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4 comments / Posted by Bruce Ohms

Five Ways to Dial in Your Overdrive Sound Now

Overdrive is absolutely essential for many genres of music, especially rock, blues, and metal. Imagine Metallica, Nirvana, or SRV without an overdriven guitar sound- it just wouldn’t sound right! While distortion and overdrive are undoubtedly among the most popular guitar effects ever, they are also one of the hardest to get right. Many guitarists spend their entire lives chasing the tone they have in their head.

While the pedal vs amp for overdrive discussion will be had until the end of time, many players do prefer to use a stompbox distortion effect or a preamp pedal like the Carvin Audio VLD1 Legacy Drive for their dirty tones. When going this route, there are a few essential guidelines to follow when dialing in your sound. Many genres call for frequent switching between clean and dirty tones, in which case it is especially essential that you follow these five tips to keep your overall guitar sound cohesive. 

  1. Set the pedal for unity gain. Have you ever switched on your distortion pedal for a big chorus, only to realize that your sound got lost in the mix or dropped in volume compared to your clean tone? This is because you did not set the level of your overdrive at unity gain, which, simply put, means that the signal level coming out of the pedal is the same as the one going in. Ideally, you want your guitar’s distorted sound to be the same volume as your clean tone, so turn up your pedal or preamp’s volume knob until it matches. Try to do this in a band context with the rest of your band members playing along with you. On your own, distorted sounds naturally seem louder than clean tones due to increased harmonic content, so it’s helpful to hear your tone in the overall mix. You may find that you may have to set your pedal’s overall level much higher than you think to reach unity gain with your clean tone.
  2. Use as little gain as possible. You would think that adding more gain would make your guitar sound more and more awesome, right? In some cases, it might, but generally speaking excessive gain can reduce the articulation and punch of your tone, especially in a band mix. A good practice to use when setting up your pedal is to set your pedal’s volume to a reasonable level, then turn up the gain until you get the desired level of overdrive. After this, you can adjust any onboard EQ (and the pedal’s volume level) accordingly. Rehearsal is the perfect place to go through this process, since what sounds good on its own may not work once your bass player or second guitarist is in the picture.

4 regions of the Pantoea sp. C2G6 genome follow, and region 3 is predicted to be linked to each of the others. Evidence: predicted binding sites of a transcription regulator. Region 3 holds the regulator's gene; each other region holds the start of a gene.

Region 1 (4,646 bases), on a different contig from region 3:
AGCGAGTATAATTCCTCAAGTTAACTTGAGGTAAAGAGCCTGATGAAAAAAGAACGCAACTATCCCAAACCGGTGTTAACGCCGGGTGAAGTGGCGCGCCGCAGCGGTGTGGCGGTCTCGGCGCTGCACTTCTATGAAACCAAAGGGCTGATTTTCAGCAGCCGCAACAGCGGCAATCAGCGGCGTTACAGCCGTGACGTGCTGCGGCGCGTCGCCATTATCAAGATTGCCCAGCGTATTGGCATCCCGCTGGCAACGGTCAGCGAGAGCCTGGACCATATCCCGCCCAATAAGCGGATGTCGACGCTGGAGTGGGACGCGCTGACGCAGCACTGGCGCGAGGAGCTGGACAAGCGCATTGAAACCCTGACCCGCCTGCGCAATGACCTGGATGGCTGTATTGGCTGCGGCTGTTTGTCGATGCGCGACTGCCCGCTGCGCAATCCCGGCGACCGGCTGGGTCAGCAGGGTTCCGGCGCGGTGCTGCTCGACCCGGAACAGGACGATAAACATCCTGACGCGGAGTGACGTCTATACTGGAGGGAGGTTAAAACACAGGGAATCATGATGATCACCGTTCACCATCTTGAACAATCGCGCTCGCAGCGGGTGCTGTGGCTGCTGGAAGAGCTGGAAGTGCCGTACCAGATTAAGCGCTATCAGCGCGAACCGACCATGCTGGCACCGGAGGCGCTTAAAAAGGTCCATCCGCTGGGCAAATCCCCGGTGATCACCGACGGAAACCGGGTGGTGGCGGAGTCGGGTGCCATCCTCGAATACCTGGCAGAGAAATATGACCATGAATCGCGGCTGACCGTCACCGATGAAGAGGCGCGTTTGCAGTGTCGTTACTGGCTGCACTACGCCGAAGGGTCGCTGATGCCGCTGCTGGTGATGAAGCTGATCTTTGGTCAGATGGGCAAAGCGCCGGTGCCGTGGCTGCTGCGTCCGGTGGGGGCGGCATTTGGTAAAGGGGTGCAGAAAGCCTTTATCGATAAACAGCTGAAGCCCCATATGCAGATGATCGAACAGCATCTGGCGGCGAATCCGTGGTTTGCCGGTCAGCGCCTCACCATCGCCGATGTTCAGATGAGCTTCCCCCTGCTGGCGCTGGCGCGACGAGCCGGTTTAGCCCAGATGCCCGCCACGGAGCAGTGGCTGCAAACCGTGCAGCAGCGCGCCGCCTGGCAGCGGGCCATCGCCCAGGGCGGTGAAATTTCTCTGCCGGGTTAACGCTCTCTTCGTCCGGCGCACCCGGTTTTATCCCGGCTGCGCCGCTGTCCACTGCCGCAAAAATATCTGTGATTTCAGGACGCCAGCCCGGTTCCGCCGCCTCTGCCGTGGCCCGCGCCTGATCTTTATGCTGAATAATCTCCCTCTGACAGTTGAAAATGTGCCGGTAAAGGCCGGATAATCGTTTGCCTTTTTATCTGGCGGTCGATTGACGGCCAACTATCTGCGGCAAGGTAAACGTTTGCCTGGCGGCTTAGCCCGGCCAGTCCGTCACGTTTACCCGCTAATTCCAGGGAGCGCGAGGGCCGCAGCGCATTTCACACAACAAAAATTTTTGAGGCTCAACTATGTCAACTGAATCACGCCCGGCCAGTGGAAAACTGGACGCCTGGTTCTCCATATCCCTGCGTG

3. Know your pedal before you bring it onstage. There are thousands of overdrive pedals on the market, and each and every pedal is different. Don’t buy a pedal and try to dial it in on the fly at the gig, without spending some time experimenting with it first. Like any other piece of equipment, it’s important to get familiar with its controls. And more importantly, it will be easier for you to tweak it on the fly, rather than trying to remember what each knob does at the gig. Familiarity with your gear, especially something as paramount as an overdrive pedal, is essential in a live setting when considering different venues and room acoustics.
  4. Try out suggested settings. Who knows your pedal better than the people who made it? Many manufacturers will include sample settings or setup ideas in the product documentation that provide a good starting point for a variety of sounds. While you do not have to abide by them, they are often a good point of reference in finding the sound you are after and understanding the capabilities of your new pedal.
  5. If you find a setting you like, save it. If, after following some of the tips above, you find a sound you like, remember your settings by taking a picture or making a mental note. If you want to go the extra mile, you can use a non-permanent marker to mark the proper settings or, if you don’t want to damage your pedal, use tape and draw the knob settings on there (this is a common practice with roadies).

Overdrive pedal users: have any tips for dialing in the sweet sustain? Let us know in the comments!


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  • Posted On June 08, 2017 by Lawson Fox

    In many cases, turning up your guitar volume knob when plugged into an overdrive pedal or overdriven amp won’t really make your lead louder. It will just drive the distortion. You need something to increase the amp volume or pedal out volume into the amp to achieve parity with lead vocals, which seems a pretty good goal once the singer stops and the guitar sings.

  • Posted On June 08, 2017 by Roy Lee Nelson

    A pretty universally accepted way of dialing in great overdrive tone, is to dial your clean tone in first. Get your clean tone to a point where you absolutely love it (or at least the best you can get it). Then start working on your drive/distortion tones, since the clean settings are usually the basis for all of it.

    This applies whether you’re using pedals or a separate distorted amp channel.

  • Posted On June 08, 2017 by Carl De Aloe

    Your guitar’s volume control affects the amount of overdrive or distortion in a major way. If you set your overdrive pedal with your guitar’s volume at 6 or 7 and then , on stage , turn up your volume knob to 10, you will get an over saturation of overdrive which is not clear or is way beyond what you originally wanted. I would suggest setting your overdrive sound with your guitar’s volume on 8 – 10 first. So as to avoid the situation I just described.

  • Posted On June 08, 2017 by Bryan Lane

    I don’t necessarily think the unity Gain tip is always a good suggestion/rule. Often times you would want to use an OD pedal to push the level higher to push the front end of the Amp into early distortion.

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